Rotator Cuff Injury

What is Rotator Cuff Injury?

The rotator cuff is a collection of tendons and muscles.  They surround the shoulder joint and keep the upper arm bone in place in the socket of the shoulder.  An injury to the rotator cuff can happen when people do the same overhead motions over and over again. Certain jobs and some sports athletes are more prone to Rotator Cuff injuries but they can happen to anyone.  They are more likely to happen as people get older. People can also get rotator cuff tears.

What are the Symptoms of Rotator Cuff Injury?

A rotator cuff injury is first noticed by pain and minimized motion.  Some describe it as a deep ache in the shoulder area.  If you lie on that shoulder, it can make sleep difficult.  Activities like reaching behind you or combing your hair can cause pain.  If you injure your rotator cuff you may also experience weakness in the affected arm.

Rotator Cuff Injury Causes

Age is a common element, increasing rotator cuff injuries; life’s natural loss of elasticity and the degeneration process contributes to the loss of muscle and bone in the shoulder. The probability of rotator cuff injuries increases after the age of forty.

Repetitive overhead movements or heavy lifting actions cause wear and tear of the tendon tissues. It’s a common injury in athletes or careers involving physical movement. Families with a history of rotator cuff injuries link genetics to this injury, possibly due to the shared cellular mechanisms. Arthritis or bone spurs may also contribute to the condition.

Accidental injuries occur with overstretching or rapid twisting of the joint. Overworking the shoulder section during exercise can cause rotator cuff injuries. Falling on your shoulder or having your arm yanked can cause a rotator cuff injury. The severity of the injury is interrelated with the shoulder’s wide range of movement, exhausting the muscles or tendons joining the muscle to the bone.

How is a Rotator Cuff Injury Treated?

Treatments often start with ice, rest, and physical therapy.  Physical therapy often works to bring back strength and flexibility. This can also help eliminate pain. If the injury is more severe, your doctor will try other treatments.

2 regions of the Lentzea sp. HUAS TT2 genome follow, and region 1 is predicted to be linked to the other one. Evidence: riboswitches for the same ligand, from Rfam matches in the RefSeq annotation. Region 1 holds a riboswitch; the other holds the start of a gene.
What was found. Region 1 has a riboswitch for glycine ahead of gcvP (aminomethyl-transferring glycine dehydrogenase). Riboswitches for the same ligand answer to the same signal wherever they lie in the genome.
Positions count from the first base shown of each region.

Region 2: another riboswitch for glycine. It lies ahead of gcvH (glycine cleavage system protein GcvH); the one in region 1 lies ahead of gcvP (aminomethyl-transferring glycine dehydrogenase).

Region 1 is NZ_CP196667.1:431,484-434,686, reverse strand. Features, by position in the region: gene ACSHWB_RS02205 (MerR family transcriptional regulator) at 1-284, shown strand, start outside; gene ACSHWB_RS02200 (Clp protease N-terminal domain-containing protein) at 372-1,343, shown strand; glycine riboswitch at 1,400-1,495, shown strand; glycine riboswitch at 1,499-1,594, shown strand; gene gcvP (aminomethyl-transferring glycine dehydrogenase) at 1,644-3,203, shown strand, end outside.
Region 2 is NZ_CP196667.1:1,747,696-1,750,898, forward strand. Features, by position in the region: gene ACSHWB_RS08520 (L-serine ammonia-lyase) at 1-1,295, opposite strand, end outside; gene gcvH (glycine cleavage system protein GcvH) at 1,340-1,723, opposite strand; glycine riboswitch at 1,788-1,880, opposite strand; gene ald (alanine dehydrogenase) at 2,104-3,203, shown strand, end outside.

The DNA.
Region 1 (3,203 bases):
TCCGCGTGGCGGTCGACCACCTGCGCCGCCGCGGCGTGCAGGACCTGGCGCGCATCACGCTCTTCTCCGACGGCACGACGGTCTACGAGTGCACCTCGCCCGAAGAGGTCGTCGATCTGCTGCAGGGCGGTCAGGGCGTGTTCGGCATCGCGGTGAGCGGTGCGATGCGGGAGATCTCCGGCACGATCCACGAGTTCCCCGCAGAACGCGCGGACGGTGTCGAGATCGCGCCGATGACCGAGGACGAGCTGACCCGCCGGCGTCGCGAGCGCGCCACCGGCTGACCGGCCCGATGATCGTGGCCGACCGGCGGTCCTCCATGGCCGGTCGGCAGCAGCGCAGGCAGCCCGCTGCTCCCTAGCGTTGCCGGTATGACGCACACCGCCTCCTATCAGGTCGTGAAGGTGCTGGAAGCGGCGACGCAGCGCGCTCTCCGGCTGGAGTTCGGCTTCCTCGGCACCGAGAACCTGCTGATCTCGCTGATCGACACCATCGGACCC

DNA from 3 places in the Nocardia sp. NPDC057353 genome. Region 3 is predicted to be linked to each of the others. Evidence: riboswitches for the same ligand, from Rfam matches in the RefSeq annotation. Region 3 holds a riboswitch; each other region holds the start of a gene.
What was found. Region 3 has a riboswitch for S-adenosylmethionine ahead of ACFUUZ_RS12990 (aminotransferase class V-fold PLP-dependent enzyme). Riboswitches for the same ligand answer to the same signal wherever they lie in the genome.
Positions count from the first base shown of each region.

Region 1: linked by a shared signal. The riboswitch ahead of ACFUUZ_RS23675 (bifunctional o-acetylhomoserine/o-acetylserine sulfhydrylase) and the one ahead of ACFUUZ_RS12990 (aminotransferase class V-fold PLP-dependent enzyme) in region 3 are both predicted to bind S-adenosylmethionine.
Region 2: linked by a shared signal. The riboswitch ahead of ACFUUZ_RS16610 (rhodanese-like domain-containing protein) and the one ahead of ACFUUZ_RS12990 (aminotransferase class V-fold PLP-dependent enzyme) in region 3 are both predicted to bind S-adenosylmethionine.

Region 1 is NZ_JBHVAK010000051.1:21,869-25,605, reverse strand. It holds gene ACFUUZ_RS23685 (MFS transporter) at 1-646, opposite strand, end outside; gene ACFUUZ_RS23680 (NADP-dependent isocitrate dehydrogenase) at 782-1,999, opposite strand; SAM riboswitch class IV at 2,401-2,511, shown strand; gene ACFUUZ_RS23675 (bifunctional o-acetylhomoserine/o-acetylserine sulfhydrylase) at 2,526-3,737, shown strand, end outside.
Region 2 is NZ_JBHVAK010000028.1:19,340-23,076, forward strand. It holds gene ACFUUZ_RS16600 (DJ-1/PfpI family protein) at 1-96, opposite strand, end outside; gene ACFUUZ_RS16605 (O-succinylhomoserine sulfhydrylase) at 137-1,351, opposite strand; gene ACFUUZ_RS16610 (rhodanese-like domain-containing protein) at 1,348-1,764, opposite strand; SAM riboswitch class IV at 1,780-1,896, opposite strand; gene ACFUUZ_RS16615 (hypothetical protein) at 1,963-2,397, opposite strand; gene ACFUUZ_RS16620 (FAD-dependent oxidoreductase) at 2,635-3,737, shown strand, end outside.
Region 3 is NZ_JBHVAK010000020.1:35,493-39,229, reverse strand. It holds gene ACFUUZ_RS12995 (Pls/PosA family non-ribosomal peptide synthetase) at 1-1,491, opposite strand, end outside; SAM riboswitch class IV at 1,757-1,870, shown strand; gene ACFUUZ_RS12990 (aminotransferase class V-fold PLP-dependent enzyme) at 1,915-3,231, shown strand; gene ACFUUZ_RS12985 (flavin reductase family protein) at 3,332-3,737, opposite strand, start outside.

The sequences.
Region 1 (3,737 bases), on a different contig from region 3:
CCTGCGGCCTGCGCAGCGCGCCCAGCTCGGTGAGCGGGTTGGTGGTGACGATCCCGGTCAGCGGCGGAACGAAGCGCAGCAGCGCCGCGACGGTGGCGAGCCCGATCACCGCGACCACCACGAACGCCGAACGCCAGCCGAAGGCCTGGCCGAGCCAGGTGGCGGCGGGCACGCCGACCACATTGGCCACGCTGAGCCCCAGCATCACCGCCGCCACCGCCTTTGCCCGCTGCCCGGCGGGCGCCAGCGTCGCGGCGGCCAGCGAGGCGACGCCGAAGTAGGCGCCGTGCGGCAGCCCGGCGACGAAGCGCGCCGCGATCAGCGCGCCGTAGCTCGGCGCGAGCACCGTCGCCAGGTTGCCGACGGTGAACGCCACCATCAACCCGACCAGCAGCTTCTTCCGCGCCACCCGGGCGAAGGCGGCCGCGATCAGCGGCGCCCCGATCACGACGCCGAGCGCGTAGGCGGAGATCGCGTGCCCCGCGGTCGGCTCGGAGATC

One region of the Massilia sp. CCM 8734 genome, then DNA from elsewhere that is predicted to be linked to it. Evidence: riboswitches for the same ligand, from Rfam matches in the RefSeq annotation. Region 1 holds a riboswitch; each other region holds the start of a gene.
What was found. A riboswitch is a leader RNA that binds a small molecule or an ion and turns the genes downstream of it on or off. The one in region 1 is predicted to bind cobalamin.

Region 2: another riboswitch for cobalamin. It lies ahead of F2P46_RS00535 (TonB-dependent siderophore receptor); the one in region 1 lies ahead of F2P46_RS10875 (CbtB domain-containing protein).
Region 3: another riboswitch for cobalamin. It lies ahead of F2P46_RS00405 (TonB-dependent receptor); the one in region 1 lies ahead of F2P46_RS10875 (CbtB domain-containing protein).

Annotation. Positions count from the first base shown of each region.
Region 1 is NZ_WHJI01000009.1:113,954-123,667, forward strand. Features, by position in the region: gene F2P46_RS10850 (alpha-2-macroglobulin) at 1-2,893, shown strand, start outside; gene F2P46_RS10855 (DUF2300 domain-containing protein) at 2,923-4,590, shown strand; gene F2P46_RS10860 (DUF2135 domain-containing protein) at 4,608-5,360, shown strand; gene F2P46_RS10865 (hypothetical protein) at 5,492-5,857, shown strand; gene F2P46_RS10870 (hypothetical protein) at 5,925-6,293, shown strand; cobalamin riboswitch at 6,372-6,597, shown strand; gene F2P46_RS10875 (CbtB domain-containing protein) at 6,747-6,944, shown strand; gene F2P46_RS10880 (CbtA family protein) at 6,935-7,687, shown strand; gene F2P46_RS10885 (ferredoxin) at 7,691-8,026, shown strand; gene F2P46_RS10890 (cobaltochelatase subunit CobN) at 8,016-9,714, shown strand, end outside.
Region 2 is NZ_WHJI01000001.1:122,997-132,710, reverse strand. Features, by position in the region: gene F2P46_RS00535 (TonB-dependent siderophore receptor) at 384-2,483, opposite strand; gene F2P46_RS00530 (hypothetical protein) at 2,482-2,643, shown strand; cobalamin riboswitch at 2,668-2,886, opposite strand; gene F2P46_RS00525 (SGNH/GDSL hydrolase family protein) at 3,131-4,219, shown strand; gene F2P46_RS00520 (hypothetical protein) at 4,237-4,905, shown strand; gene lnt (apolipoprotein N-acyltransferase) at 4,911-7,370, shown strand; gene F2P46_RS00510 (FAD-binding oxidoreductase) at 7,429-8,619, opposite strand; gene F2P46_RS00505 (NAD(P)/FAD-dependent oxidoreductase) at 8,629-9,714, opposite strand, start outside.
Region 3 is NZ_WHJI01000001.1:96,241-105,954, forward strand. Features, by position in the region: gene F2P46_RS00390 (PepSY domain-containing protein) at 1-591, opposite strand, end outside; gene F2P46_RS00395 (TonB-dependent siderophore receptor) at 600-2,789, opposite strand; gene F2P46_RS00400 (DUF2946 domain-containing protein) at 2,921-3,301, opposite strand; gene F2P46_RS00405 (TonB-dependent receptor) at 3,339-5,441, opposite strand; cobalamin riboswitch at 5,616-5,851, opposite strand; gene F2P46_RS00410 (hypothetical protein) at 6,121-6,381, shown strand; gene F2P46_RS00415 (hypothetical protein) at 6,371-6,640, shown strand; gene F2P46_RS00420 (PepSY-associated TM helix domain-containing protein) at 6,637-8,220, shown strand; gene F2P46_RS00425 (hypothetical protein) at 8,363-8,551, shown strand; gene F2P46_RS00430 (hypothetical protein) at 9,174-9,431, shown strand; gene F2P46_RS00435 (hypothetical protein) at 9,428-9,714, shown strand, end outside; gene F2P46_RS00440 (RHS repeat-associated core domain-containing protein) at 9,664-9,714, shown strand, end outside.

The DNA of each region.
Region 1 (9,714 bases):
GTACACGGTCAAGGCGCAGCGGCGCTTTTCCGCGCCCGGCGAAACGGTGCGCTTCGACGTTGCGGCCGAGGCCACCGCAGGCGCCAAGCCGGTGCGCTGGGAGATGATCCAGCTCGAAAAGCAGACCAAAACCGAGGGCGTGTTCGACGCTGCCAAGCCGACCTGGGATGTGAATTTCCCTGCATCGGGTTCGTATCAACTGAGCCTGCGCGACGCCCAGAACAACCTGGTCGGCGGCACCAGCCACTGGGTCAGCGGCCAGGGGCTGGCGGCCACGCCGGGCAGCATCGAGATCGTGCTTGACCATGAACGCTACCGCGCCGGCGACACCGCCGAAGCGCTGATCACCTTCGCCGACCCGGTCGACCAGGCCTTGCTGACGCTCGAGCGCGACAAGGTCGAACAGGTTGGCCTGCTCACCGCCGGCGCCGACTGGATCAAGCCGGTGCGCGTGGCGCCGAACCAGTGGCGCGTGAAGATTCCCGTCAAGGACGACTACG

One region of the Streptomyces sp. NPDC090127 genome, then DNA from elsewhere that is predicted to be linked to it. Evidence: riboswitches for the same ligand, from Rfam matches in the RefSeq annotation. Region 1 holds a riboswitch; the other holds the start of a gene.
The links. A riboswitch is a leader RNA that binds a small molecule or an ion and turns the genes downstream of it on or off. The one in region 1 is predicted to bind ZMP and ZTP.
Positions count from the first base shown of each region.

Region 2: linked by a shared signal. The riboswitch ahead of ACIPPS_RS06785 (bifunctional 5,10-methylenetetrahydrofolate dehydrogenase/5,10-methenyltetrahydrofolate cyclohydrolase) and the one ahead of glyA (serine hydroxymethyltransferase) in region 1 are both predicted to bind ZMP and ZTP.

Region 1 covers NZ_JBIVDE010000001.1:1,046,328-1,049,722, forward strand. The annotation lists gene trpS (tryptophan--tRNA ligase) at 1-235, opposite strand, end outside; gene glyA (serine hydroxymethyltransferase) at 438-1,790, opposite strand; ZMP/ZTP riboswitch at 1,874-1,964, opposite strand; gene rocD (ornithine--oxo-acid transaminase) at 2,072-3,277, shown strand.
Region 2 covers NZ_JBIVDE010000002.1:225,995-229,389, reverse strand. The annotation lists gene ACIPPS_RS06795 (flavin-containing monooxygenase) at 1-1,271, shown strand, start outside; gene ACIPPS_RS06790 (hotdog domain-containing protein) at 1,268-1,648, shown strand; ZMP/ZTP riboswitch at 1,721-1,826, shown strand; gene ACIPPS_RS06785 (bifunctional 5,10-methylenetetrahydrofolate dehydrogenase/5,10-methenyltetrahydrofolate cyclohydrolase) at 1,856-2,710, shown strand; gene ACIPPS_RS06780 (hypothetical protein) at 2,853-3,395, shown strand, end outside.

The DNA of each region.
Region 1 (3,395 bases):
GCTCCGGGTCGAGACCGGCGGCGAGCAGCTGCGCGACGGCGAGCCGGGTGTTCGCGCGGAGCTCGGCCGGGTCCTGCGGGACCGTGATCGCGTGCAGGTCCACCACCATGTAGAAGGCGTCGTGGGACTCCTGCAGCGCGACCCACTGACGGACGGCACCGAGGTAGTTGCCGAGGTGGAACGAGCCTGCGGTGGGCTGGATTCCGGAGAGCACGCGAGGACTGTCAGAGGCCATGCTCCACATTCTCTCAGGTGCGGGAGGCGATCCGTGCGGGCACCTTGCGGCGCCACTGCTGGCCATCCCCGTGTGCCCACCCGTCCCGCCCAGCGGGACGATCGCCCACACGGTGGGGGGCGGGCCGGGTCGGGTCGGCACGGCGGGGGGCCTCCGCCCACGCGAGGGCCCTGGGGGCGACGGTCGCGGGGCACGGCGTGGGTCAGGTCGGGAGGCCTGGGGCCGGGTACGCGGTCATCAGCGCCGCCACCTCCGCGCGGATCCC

One of the treatments that may be suggested is injections of steroids.  The steroids are injected right into the joint.  Surgery is a last resort.  Some of the types of surgery that are used for rotator cuff injuries include open tendon repair, tendon transfer, arthroscopic tendon repair, and shoulder replacement.

Rotator Cuff Injury Prevention

Therapists maintain the condition can be prevented through strength training, incorporating the surrounding muscle groups to help reduce the strain to the rotator cuff. In the event the rotator cuff is injured, the condition is treatable with medications to reduce the pain and inflammation, allowing the tissues to heal, restoring the body’s original mobility.

Professional trainers use cold compression to reduce the pain and swelling. The arm is set into a sling preventing any movement of the shoulder while it’s healing. Chiropractic adjustments help to return the shoulder’s muscle function and rotator cuff movement. Talk with your doctor before beginning any form of treatment or therapy.

Extreme injuries may need surgery; expect several weeks before returning to normal activities. Once the injury is stable, strength and stretching exercises help to re-establish movement.

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Last Reviewed:
September 14, 2016
Last Updated:
December 19, 2017